Parcel Post: Delivery of Dreams

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The term "parcel post" refers to the sending of packages through the mail service. In 1878, the Congress of the Universal Postal Union established an international parcel post system. Four years later, the British parliament approved a bill implementing domestic, colonial and foreign parcel post services. Other countries quickly followed suit. The US Post Office Department agreed to deliver parcels sent into the country but refused to institute a domestic service.

In the late 1800's, the National Grange and similar organizations concerned with farmers' welfare lobbied Congress for the free delivery of mail to rural households. Many rural residents had to travel for days to retrieve their mail from distant post offices or pay private express companies for delivery. Finally, in October 1896, Congress approved the establishment of rural free delivery. It was a heady taste of life for rural Americans and soon increased the demand for delivery of packages containing foodstuffs, dry goods, drugs, tobacco and other commodities not easily available to farmers.

Private express companies and rural retail merchants fought tenaciously against parcel post but rural residents comprised 54 percent of the country's population and they were equally vociferous. While the question was still being debated in Congress, one of the major express companies declared a large stockholder dividend. Public indignation at the exorbitant profits spurred Congress to resolve the issue quickly.

Parcel post service began on January 1, 1913 and was an instant success. During the first five days of service, 1,594 post offices reported handling over 4 million parcel post packages. The effect on the national economy was electric. Marketing through parcel post gave rise to great mail-order businesses. In addition, parcel post created an immediate demand for special packaging suitable for mailing the wide array of commodities considered deliverable under the system.

Montgomery Ward, the first mail-order house, started with a one-page catalog in 1872. With the advent of parcel post, the mail-order catalog became the one of the most important books in the farmhouse, second only to the Bible. In fact, the catalog was often called "The Homesteaders Bible" or the "Wish Book".

Sears, Roebuck and Company followed Montgomery Ward in 1893. In 1897, one year after the start of rural free delivery, Sears boasted it was selling four suits and a watch every minute, a revolver every two minutes and a buggy every ten minutes. And within five years, Sears had tripled its revenues.

A large fleet of trucks started delivering parcel post shipments in 1918. Farmers were then able to ship eggs and other produce directly to the customer. Eggs quickly became a mainstay of parcel post. In fact, six eggs were the first objects sent by parcel post from St. Louis, Missouri to Edwardsville, Illinois. Mailed at noon, the eggs returned to St. Louis seven hours later, baked in a cake. Small animals that did not require food or water while in transit were accepted as parcel post.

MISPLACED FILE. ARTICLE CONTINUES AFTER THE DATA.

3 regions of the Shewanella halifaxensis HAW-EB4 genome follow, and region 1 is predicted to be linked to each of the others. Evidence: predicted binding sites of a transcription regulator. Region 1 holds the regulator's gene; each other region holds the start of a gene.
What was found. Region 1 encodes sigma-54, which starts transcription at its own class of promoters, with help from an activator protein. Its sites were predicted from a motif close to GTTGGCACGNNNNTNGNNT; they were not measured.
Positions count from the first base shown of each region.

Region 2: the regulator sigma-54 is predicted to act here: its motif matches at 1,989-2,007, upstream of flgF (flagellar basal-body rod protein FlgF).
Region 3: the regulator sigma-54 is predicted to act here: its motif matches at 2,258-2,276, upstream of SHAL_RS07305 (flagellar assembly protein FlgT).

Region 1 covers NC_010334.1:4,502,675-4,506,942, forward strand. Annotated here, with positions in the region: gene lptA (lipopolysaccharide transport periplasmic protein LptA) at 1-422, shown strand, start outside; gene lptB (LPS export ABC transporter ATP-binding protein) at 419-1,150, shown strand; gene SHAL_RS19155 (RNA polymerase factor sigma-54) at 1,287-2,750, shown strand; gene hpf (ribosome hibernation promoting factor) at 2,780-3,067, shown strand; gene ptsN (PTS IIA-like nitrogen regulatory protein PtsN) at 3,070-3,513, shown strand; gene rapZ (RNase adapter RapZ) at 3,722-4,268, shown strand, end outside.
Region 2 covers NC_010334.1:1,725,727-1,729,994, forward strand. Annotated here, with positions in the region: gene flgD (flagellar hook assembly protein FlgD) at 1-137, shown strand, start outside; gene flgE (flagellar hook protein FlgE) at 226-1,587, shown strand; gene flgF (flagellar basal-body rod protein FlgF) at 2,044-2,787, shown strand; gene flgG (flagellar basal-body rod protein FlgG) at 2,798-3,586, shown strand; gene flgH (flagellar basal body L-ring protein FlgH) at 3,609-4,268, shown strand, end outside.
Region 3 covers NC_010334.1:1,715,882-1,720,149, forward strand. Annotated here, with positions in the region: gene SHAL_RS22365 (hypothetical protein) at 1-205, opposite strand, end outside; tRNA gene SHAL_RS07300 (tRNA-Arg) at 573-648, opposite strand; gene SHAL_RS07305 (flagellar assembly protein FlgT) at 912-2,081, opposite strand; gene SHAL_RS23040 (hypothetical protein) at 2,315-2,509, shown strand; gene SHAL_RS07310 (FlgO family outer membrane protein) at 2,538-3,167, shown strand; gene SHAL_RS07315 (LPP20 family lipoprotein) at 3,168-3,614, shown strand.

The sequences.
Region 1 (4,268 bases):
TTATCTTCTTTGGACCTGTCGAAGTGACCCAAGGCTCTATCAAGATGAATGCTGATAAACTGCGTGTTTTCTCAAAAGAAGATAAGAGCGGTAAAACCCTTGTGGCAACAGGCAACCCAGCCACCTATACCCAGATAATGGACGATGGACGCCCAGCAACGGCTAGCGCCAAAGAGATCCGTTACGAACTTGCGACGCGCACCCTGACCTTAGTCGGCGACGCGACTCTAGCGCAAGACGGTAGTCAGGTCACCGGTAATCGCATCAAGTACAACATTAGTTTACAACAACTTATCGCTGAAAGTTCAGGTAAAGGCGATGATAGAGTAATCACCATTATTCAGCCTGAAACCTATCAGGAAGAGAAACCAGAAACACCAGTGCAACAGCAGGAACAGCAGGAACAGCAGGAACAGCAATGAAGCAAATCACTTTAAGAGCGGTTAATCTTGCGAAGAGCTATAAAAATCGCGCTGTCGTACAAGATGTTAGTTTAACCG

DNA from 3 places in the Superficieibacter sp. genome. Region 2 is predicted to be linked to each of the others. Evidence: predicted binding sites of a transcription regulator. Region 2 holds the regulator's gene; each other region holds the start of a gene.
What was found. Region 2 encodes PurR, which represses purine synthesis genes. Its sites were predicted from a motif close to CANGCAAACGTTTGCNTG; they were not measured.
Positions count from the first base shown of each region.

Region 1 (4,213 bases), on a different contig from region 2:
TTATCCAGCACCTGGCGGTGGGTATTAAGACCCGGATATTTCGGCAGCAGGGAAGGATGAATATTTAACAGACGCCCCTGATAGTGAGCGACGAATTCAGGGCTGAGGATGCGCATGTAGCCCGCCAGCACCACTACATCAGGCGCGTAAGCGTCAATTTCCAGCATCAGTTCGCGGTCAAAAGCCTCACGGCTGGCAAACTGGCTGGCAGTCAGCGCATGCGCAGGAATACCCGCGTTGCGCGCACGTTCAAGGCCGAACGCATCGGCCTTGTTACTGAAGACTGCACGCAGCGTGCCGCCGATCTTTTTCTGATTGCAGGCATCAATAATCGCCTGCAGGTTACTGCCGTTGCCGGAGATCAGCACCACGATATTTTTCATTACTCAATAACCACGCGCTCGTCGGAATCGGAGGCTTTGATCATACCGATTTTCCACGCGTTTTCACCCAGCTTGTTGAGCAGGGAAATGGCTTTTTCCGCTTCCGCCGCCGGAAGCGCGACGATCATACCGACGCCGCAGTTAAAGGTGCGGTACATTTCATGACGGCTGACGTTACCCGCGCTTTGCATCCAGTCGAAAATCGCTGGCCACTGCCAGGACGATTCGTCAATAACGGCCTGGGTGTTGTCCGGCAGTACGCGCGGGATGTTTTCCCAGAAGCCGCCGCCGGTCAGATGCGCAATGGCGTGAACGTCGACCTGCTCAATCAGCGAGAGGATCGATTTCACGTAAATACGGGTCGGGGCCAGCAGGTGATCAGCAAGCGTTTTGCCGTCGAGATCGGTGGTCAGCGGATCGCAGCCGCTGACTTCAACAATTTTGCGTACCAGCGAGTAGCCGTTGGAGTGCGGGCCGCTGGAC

In 1948, an air parcel post service was established. Under treaty arrangements, the United States exchanges parcel post with most countries of the world. Private freight companies, such as Federal Express and United Parcel Service, compete with the U.S. Postal Service for domestic and international delivery.

Further reading:

  • Arkell, J.O.A. Parcel post labels of Great Britain. Batley, England: Harry Hayes, 1999.
  • Bruns, James H. Reaching rural America: the evolution of rural free delivery. Washington, DC: National Postal Museum, Smithsonian Institution, 1998.
  • Danish parcel post "Postfaerage" stamps. Plovst, Denmark: Danmarks Postfaege Maerker, 1962.
  • Davey, Paul N. Parcel post stamps of China. Beijing: China Philatelic Society, 1989.
  • Epstein, Rachel. Mailbox, USA: stories of mailbox owners and makers: a celebration of mailbox art in America. Salt Lake City: Gibbs Smith, 1996.
  • Fuller, Wayne E. RFD, the farmers' mail. Columbus, OH: Ohio Historical Society, 1987.
  • Gobie, Henry M. U.S. parcel post: a postal history. [s.l.] W.M. Gobie; Miami: distributed by Postal Publications, 1979.
  • Hagen, Helmuth S. Railway stamps of South Africa: the railway parcels, newspaper and official stamps of the South African railways and the various administrations which preceded it. Johannesburg: Philatelic Federation of Southern Africa, 1985.
  • Herendeen, David L. Parcel post stamps of the Ivory Coast. [s.l.] Herendeen Enterprises, 2001.
  • Johl, Max G. United States postage stamps, 1902-1935: regular issues, parcel post, airmails. Lawrence, MA: Quarterman Publications, 1976.
  • Miller, Lester F. 100 years of rural free delivery. Alexandria, VA: National Rural Letter Carriers' Association, 1996.
  • Printing history of special delivery, parcel post, parcel post due, special handling, registration, official mail and postal savings flat plates. Madison, WI: Bureau Issues Association, 1994.
  • Richow, Harold E. Encyclopedia of R.F.D. cancels. Lake Oswego, OR: La Posta Publications, 1995.
  • South Carolina, 1896-1996: celebrating 100 years rural free delivery. South Carolina: South Carolina Rural Letter Carriers' Association, 1996.
  • Turnbaugh, William A. R.F.D. country!: mailboxes and post offices of rural America. West Chester, PA: Schiffer Publication Co., 1988.